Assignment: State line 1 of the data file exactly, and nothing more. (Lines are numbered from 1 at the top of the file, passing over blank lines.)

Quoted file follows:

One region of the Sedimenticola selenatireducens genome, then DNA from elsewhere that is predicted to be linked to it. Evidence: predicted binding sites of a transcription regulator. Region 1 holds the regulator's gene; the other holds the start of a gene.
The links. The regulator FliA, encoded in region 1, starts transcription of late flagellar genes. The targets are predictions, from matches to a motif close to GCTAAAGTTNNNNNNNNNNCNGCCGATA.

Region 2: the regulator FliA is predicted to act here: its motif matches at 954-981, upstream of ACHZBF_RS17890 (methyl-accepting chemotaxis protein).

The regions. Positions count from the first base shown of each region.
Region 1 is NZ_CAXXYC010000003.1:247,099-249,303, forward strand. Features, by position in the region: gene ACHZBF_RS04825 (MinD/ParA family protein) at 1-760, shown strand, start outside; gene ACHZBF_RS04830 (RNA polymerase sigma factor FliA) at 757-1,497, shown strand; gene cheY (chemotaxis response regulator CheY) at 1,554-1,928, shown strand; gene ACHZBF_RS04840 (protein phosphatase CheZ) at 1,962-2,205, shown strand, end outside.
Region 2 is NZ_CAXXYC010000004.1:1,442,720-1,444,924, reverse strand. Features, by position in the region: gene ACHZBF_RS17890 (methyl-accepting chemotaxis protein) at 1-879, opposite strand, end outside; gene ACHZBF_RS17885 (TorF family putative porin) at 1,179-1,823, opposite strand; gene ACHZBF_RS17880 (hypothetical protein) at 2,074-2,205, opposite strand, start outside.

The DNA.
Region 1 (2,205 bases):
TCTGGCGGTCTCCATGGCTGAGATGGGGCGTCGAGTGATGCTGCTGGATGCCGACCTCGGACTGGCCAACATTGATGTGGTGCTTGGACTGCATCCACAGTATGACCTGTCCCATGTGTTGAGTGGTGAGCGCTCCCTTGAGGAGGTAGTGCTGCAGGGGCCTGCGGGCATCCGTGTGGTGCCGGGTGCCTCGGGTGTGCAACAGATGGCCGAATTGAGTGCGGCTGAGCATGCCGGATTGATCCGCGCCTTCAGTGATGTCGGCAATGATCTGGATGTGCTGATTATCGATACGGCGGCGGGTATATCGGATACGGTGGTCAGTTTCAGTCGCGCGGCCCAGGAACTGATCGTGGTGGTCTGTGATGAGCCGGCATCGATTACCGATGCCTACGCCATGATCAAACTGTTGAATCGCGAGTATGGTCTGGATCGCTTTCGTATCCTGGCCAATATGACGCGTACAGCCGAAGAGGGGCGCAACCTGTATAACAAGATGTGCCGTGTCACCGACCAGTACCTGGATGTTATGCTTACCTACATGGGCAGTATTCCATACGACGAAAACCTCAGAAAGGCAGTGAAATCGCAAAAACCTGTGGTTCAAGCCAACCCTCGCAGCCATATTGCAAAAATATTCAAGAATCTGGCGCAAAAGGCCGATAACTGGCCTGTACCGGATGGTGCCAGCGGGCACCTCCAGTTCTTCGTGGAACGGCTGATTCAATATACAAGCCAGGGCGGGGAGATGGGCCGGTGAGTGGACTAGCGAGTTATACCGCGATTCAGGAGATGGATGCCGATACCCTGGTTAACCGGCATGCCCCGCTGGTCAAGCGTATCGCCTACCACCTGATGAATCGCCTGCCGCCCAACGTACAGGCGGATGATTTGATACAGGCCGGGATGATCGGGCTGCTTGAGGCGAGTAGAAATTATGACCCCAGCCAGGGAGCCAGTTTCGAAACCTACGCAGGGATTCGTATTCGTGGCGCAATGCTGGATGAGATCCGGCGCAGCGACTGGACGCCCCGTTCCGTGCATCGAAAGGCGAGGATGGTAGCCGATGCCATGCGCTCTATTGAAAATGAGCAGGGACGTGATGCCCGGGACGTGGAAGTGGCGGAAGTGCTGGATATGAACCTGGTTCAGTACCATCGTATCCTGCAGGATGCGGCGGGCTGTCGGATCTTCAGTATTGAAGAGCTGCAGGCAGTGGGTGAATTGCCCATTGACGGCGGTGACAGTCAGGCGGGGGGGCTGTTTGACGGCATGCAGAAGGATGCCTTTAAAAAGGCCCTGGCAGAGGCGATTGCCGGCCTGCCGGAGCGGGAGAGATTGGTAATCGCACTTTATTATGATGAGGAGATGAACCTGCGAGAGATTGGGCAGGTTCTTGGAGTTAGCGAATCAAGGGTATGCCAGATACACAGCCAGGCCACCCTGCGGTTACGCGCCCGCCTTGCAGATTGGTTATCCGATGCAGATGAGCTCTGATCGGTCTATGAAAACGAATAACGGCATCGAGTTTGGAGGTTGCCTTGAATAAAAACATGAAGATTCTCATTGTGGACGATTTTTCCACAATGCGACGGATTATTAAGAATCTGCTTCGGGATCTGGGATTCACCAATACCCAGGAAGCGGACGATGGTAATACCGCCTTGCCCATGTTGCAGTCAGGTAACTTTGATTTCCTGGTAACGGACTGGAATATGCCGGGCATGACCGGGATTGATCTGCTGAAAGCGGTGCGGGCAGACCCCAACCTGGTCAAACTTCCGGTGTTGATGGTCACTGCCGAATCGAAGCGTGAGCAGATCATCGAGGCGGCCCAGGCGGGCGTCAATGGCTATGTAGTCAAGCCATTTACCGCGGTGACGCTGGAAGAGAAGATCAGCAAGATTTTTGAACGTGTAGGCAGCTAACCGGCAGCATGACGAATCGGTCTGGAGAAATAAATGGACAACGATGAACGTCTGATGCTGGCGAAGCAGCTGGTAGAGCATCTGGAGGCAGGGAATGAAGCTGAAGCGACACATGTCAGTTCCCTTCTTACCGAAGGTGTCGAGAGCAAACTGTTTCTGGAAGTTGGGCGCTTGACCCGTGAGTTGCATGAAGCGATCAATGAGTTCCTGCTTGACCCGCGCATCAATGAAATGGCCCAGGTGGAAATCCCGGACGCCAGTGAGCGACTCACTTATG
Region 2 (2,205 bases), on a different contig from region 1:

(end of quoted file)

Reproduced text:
One region of the Sedimenticola selenatireducens genome, then DNA from elsewhere that is predicted to be linked to it. Evidence: predicted binding sites of a transcription regulator. Region 1 holds the regulator's gene; the other holds the start of a gene.